• Roach JC, Deutsch K, Li S, Siegel AF, Bekris LM, Einhaus DC, Sheridan CM, Glusman G, Hood L & Lernmark A 2006 Genetic mapping at 3-kilobase resolution reveals inositol 1,4,5-triphosphate receptor 3 as a risk factor for type 1 diabetes in Sweden. American Journal of Human Genetics 79 614627 doi:10.1086/507876.

    • Search Google Scholar
    • Export Citation
  • Srivastava M, Atwater I, Glasman M, Leighton X, Goping G, Caohuy H, Miller G, Pichel J, Westphal H & Mears D 1999 Defects in inositol 1,4,5-trisphosphate receptor expression, Ca(2+) signaling, and insulin secretion in the anx7(+/−) knockout mouse. PNAS 96 1378313788 doi:10.1073/pnas.96.24.13783.

    • Search Google Scholar
    • Export Citation
  • Street VA, Bosma MM, Demas VP, Regan MR, Lin DD, Robinson LC, Agnew WS & Tempel BL 1997 The type 1 inositol 1,4,5-trisphosphate receptor gene is altered in the opisthotonos mouse. Journal of Neuroscience 17 635645.

    • Search Google Scholar
    • Export Citation
  • Taylor CW, Taufiq-Ur-Rahman & Pantazaka E 2009 Targeting and clustering of IP3 receptors: key determinants of spatially organized Ca2+ signals. Chaos 19 037102 doi:10.1063/1.3127593.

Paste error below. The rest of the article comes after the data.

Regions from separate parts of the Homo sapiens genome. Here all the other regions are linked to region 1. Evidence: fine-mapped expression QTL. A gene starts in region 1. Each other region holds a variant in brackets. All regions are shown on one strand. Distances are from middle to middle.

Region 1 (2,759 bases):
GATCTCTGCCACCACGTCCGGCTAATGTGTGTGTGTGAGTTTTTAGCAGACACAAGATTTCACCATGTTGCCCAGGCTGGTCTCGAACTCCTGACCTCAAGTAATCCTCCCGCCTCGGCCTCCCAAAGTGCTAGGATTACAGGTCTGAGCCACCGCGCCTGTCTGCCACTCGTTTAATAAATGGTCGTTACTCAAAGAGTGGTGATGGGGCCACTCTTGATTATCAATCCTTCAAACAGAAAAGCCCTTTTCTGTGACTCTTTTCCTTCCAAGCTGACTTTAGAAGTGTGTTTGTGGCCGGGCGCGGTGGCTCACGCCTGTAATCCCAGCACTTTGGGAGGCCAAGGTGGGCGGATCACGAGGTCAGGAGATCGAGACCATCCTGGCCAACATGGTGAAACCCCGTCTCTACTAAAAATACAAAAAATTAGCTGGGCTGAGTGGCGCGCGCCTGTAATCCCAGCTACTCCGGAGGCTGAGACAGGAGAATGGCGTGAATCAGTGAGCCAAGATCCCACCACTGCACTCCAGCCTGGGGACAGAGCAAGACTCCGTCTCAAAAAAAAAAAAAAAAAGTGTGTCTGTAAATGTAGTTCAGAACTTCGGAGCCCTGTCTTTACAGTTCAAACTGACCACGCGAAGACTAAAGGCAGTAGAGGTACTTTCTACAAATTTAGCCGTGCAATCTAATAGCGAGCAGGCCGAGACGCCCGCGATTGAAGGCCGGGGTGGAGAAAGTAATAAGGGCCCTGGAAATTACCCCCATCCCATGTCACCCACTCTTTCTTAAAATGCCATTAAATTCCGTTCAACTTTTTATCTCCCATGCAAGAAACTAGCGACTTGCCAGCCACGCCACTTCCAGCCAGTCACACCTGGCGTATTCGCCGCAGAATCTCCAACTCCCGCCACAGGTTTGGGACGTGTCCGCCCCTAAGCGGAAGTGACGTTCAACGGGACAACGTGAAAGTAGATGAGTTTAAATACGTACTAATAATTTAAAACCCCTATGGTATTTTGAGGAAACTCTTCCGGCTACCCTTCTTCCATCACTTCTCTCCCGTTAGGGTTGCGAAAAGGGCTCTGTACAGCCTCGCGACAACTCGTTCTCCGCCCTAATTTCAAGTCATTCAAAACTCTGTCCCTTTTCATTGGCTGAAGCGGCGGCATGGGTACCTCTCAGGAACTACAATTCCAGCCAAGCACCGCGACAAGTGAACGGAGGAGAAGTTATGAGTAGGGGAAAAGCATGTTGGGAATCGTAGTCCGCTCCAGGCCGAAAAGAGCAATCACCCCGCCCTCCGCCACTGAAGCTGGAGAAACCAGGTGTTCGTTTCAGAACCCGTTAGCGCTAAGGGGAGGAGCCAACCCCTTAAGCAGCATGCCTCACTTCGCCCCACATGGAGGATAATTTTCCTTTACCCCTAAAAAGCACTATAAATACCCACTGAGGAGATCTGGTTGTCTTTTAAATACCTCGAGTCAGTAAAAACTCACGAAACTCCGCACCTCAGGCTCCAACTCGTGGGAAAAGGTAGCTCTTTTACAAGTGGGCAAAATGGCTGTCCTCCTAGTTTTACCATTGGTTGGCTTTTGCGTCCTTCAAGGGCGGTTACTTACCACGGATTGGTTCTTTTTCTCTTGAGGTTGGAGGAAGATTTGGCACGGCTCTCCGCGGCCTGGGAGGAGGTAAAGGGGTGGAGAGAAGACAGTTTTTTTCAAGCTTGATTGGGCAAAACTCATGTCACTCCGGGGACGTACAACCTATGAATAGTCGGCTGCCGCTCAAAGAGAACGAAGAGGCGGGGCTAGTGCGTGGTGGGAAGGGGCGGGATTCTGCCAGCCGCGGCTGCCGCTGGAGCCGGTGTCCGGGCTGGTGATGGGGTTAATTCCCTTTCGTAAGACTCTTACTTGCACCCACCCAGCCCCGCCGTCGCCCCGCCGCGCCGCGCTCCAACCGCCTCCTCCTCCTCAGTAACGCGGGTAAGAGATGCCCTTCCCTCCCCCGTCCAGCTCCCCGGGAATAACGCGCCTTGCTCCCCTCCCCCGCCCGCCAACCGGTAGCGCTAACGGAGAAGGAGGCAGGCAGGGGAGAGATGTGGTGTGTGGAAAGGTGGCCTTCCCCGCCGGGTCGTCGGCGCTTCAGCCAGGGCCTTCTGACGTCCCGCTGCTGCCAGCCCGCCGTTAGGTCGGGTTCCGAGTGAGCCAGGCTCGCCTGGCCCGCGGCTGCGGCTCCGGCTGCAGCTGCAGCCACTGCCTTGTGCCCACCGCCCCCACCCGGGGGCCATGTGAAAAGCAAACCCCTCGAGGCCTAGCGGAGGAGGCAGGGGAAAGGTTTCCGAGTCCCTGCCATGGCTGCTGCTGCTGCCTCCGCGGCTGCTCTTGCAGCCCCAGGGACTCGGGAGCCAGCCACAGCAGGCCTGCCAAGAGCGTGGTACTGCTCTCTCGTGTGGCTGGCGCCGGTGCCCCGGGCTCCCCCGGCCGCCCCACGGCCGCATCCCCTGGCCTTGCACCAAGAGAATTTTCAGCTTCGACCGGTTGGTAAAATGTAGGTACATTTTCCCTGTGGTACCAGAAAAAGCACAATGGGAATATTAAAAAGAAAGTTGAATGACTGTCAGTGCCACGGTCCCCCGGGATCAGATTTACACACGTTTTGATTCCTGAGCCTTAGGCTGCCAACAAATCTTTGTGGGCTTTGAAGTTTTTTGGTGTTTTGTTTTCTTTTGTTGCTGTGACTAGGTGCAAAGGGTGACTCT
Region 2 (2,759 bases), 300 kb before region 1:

• Search Google Scholar
    • Export Citation
  • Vanderheyden V, Devogelaere B, Missiaen L, De Smedt H, Bultynck G & Parys JB 2009 Regulation of inositol 1,4,5-trisphosphate-induced Ca2+ release by reversible phosphorylation and dephosphorylation. Biochimica et Biophysica Acta 1793 959970 doi:10.1016/j.bbamcr.2008.12.003.

    • Search Google Scholar
    • Export Citation
  • Wang M, Wey S, Zhang Y, Ye R & Lee AS 2009 Role of the unfolded protein response regulator GRP78/BiP in development, cancer, and neurological disorders. Antioxidants and Redox Signaling 11 23072316 doi:10.1089/ars.2009.2485.

    • Search Google Scholar
    • Export Citation
  • Xian M, Zhang J & Lau YF 2001 Sry promoters from domesticus (Tirano) and C57BL/6 mice function similarly in embryos and adult animals. Journal of Experimental Zoology 290 632641 doi:10.1002/jez.1114.

    • Search Google Scholar
    • Export Citation
  • Ye R, Jung DY, Jun JY, Li J, Luo S, Ko HJ, Kim JK & Lee AS 2010a Grp78 heterozygosity promotes adaptive unfolded protein response and attenuates diet-induced obesity and insulin resistance. Diabetes 59 616 doi:10.2337/db09-0755.